In terms of the translation function for Molecular Replacement, the Cheshire cell is the minimum volume which will allow a unique solution. For the first molecule it will be the cell which covers a volume from one possible origin to the next, e.g. for P212121 the Cheshire cell is 0-0.5,0-0.5,0-0.5. For P1, the Cheshire cell consists of a single point (i.e. all points in the space are equivalent), which means that in P1 the translation function for 1 mol./a.u. is already solved before you start! If you are searching for the NMOLth molecule of a set, the Cheshire cell will now be the whole primitive volume. You have assigned the origin by choosing the position of the first molecule, and the other molecules will have to be positioned relative to that choice.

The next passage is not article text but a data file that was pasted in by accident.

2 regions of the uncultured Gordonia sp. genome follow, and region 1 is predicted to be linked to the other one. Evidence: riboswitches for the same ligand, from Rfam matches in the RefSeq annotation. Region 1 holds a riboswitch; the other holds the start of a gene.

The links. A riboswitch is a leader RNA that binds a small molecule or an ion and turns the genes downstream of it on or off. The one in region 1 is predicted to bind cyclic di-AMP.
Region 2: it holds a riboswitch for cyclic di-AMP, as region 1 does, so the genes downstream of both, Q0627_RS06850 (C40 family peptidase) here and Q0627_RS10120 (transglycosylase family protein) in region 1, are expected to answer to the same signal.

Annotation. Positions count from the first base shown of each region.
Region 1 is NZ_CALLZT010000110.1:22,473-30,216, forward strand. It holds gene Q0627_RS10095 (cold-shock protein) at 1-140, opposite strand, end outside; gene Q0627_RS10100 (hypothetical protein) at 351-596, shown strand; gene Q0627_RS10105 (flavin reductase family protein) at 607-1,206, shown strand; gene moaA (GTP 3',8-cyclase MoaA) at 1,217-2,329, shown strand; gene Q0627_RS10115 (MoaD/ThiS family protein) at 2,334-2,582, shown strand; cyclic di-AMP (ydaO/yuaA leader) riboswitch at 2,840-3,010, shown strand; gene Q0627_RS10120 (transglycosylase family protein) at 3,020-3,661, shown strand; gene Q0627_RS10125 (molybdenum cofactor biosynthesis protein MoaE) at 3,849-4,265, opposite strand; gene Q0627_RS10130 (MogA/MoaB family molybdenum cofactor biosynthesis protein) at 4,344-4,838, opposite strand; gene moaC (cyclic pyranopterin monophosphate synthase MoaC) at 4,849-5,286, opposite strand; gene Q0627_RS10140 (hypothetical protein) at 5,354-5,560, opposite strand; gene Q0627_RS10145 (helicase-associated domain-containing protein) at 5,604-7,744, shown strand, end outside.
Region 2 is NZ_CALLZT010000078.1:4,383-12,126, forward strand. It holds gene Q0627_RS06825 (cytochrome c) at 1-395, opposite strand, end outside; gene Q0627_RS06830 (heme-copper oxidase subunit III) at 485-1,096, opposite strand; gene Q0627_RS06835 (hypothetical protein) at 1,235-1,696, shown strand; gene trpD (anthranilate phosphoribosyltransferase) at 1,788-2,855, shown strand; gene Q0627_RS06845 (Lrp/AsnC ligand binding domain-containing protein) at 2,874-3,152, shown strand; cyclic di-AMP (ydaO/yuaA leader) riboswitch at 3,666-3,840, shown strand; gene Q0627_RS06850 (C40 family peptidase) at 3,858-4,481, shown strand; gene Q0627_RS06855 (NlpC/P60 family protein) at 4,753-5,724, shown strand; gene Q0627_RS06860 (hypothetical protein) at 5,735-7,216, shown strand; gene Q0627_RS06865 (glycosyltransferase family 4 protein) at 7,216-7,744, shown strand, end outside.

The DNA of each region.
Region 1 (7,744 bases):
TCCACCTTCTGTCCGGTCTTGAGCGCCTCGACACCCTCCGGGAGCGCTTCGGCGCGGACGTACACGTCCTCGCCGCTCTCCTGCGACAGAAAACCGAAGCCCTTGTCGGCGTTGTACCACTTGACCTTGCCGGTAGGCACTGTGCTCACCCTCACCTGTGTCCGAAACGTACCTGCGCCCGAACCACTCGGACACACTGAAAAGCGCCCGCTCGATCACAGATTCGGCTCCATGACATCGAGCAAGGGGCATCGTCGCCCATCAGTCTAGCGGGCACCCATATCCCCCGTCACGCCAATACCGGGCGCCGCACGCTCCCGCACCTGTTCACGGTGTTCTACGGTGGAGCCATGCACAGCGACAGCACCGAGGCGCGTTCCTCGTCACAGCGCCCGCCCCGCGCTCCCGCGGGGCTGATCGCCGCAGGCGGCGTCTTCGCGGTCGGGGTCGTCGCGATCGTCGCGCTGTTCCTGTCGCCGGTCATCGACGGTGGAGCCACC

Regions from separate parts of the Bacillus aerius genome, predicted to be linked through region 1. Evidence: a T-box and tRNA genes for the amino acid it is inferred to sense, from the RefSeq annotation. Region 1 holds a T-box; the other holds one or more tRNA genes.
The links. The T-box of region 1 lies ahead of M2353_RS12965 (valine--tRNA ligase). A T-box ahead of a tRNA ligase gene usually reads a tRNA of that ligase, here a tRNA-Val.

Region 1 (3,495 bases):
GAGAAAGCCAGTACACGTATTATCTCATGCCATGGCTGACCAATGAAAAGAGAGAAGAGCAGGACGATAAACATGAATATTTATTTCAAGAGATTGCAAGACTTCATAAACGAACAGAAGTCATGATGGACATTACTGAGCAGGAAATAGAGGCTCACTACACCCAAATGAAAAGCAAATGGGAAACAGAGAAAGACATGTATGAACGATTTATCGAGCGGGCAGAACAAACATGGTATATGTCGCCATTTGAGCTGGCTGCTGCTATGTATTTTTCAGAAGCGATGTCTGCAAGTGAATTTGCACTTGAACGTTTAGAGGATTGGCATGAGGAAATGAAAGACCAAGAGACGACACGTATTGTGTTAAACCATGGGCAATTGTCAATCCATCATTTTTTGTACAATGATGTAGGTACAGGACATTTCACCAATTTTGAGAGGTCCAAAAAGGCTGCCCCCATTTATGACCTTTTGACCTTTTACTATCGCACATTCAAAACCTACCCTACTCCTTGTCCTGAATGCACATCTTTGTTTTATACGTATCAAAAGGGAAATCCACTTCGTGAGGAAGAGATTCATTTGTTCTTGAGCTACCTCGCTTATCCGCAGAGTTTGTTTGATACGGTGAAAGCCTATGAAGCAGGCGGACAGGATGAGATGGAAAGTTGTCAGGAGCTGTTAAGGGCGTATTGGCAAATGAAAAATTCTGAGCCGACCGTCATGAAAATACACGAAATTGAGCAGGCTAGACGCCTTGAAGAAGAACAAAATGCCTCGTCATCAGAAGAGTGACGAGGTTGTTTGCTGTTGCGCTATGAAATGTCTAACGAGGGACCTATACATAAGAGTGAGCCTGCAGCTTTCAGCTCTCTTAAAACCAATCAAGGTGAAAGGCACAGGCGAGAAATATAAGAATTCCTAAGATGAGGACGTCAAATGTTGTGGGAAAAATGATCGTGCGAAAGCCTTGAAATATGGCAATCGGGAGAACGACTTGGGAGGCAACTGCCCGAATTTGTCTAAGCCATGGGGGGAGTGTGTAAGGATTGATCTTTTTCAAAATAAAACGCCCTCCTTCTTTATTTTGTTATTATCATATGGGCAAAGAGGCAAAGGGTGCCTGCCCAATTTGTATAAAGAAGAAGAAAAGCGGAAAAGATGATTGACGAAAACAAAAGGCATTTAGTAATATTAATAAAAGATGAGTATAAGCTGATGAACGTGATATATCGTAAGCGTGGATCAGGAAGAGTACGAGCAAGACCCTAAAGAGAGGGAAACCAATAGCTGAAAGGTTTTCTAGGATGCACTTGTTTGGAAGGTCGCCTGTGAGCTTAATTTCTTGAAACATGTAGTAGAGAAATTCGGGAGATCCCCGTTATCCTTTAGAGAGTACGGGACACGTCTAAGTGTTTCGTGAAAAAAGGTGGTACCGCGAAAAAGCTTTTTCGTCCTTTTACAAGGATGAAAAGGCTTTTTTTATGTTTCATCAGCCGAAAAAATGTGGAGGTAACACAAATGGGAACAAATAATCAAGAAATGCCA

A table of the Cheshire cells for all 230 space groups is available in Hirshfeld (1968) Acta Cryst A24 301-311.
My question is: how do we go about ensuring that the same reflections are chosen for the test set in all cases? We are processing the data with Mosflm/Scala, and doing refinement with X-PLOR, so a strategy that works either with mtz files or X-PLOR cv files would be fine.
CAD can be used to transfer a single test set between datasets, e.g.
cad hklin1 in.mtz hklin2 old.mtz \ hklout out.mtz <<eof LABI FILE 1 ALL LABI FILE 2 E1=FreeR_flag END eoftransfers a reference free-R column contained in file old.mtz to the file for the current data set in.mtz. uniqueify with the -f option can be used to complete the test set to higher resolution if necessary. One suggestion was to create a dummy data set to really high resolution, assign free_R flags, and then use that as a reference for all subsequent data. This way you don't have to worry about what to do if you collect a higher resolution data set than your chosen reference set.